My Dad held my one-year-old daughter Tammie on his lap with the familiar ease of a man who had raised seven children. She squirmed, so he slid her down between his knees, giving her a chance to practice standing while being fully supported. Sitting down on the couch across from him, I realized that no one had ever held Tammie that way before.
Tammie has TAR syndrome. (thrombocytopenia with Absent Radius) This is a rare birth defect. TAR causes low blood platelet levels which can cause bruising and bleeding. Radius bones in the arms are always missing, but the hands are fully formed. My daughter’s arms are elbow length. One syndrome challenge that we needed help with were her knees. They didn’t seem to have joints.
My husband sat down beside me and said, “Our doctor told us that if Tammie is ever to walk, she needs surgery on both of her knees.”
Nodding, I added, “He also said there isn’t a local doctor who can do the type of surgery needed. We’re taking Tammie to see a doctor at the Mayo Clinic next week.”
The three-hour drive to Rochester, Minnesota to the famous Mayo Clinic required us to leave home before daybreak on an overcast, early spring morning. Once there, Arnie and I were asked if we would allow interns to be present for Tammie’s exam because, “We don’t see many children with TAR syndrome.” During his exam the doctor demonstrated to several students how neither of her knees were functional.
That year Tammie had surgery on both knees and was fitted with cumbersome, full-length leg braces that were cable-connected to a belt buckled around her waist. She took her first steps when she was two and a half years old. Arnie and I weren’t sure if she started walking because of the braces or in spite of the braces.
We all recognized that without the delicate surgery Dr. H.A. Peterson had done, none of this would have been possible. He’d made workable knees out of the bones, tendons and muscles in her legs. That meant she wouldn’t need follow-up surgeries to replace knee joint prosthetics as she grew.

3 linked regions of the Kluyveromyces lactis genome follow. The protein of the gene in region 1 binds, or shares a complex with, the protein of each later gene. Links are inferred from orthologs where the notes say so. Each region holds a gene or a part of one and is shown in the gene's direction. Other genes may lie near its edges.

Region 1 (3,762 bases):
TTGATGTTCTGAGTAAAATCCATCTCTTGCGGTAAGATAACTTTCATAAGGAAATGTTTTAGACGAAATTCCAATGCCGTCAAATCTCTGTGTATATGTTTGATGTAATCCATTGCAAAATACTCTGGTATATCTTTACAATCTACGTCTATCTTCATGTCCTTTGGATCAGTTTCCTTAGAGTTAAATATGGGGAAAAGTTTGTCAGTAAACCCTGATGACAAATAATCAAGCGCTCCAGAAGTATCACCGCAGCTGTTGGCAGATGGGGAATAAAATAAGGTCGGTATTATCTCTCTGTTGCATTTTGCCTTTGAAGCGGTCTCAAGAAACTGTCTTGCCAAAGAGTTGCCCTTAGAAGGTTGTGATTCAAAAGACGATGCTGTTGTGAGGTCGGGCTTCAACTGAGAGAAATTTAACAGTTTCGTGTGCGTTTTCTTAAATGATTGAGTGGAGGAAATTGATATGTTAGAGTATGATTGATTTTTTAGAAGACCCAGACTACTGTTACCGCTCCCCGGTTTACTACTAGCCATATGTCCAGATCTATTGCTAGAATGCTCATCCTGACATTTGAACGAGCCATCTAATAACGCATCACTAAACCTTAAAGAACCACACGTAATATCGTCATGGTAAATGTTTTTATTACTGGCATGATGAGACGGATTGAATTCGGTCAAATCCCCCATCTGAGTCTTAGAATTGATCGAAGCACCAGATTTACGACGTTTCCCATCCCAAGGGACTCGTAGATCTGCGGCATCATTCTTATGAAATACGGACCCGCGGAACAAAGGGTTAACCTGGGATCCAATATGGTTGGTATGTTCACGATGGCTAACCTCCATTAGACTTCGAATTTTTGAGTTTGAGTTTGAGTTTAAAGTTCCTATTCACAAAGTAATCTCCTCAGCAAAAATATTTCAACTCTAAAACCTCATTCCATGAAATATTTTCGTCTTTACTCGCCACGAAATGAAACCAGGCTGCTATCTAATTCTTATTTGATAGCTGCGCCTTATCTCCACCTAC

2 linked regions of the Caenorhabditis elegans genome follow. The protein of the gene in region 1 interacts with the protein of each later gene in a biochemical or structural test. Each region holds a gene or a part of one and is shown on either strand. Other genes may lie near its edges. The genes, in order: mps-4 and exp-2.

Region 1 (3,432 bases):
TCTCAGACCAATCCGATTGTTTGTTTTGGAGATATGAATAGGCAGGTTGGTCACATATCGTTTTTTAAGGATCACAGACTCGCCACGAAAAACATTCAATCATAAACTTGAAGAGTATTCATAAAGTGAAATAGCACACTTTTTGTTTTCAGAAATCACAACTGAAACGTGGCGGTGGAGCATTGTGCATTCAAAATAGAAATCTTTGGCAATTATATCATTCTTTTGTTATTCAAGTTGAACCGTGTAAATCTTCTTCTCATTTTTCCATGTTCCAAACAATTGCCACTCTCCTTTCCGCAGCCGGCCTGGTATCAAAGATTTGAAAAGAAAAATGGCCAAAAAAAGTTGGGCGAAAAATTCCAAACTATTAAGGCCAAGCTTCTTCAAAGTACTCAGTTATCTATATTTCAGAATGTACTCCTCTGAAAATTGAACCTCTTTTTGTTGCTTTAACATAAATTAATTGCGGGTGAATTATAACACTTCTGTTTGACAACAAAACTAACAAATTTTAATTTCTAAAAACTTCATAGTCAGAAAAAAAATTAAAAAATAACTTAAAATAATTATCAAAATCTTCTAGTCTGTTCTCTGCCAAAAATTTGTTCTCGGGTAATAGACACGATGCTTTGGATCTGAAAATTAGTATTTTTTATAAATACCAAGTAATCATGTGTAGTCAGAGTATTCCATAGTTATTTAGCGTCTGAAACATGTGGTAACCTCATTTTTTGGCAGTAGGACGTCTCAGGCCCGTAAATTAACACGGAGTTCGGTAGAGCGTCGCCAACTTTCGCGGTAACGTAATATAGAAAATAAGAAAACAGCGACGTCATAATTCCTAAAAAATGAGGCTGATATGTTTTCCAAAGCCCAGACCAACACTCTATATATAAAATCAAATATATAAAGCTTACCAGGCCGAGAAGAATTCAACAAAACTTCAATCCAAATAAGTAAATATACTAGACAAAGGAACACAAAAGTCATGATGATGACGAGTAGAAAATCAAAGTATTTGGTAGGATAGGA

Even after her surgeries, our daughter’s knees were far from perfect. She was happy though, because they functioned well enough for her to get around.
It was easy for me to think of Tammie’s leg surgery as a high-tech tailoring job, because I’d been tailoring her clothing to suit her needs since birth. If I wasn’t able to find short sleeved shirts that allowed her fingers to be exposed, I’d cut off the excess fabric and hem the frayed edges. My daughter is short, so most pants were also too long for her. I gave them the same treatment as the long-sleeved shirts.
Coats with more than one layer taxed my low-level tailoring abilities. I dreaded working on them, worried I would make them unwearable. Along with their needing better tailoring skills, they were more expensive to buy.
I shudder to remember modifying a small pink winter coat of hers. Hoping I didn’t wreck it, I gritted my teeth and used my large sewing sheers to cut most of the sleeves off. Putting the coat on my daughter, my heart sank. When she reached forward, the sleeves were too short.
While mulling over what to do, I realized the sleeves needed a cuff to prevent cold wind from blowing up into her armpits. Jumping to my feet, I found a pair of her big sister’s pink fuzzy socks. I cut the toes off and sewed the raw edges of the socks to the raw edges of the sleeves. It wasn’t fancy, but it would function as intended.
The winter Tammie turned four, she wanted to play in the snow for the first time. Stretchy pants pulled over her leg braces made her legs look like over-stuffed sausages. I asked Arnie, “Will getting the ankle hinges on her braces wet from snow make them rust? They already squeak with each step she takes.” Then I realized that standard mittens didn’t fit her. Worried that the cold would damage Tammie’s small, delicate fingers, I took another pair of her big sister’s pink socks and tucked her small hands into them.
Tammie laughs about my pink coat story. But whenever she buys clothing, something is still sure to need shortening. She does her own small modifications, but now takes the more difficult jobs to a certified tailor. She recently joked, “I shouldn’t have to pay so much for my clothing. After all, I cut a lot of the material cut off to make them work for me!”
Laughing, I teased, “Thinking along that line, do you think your knee surgeries should have cost less, too, because Dr. Peterson used your own tissues instead of putting in prosthetics?”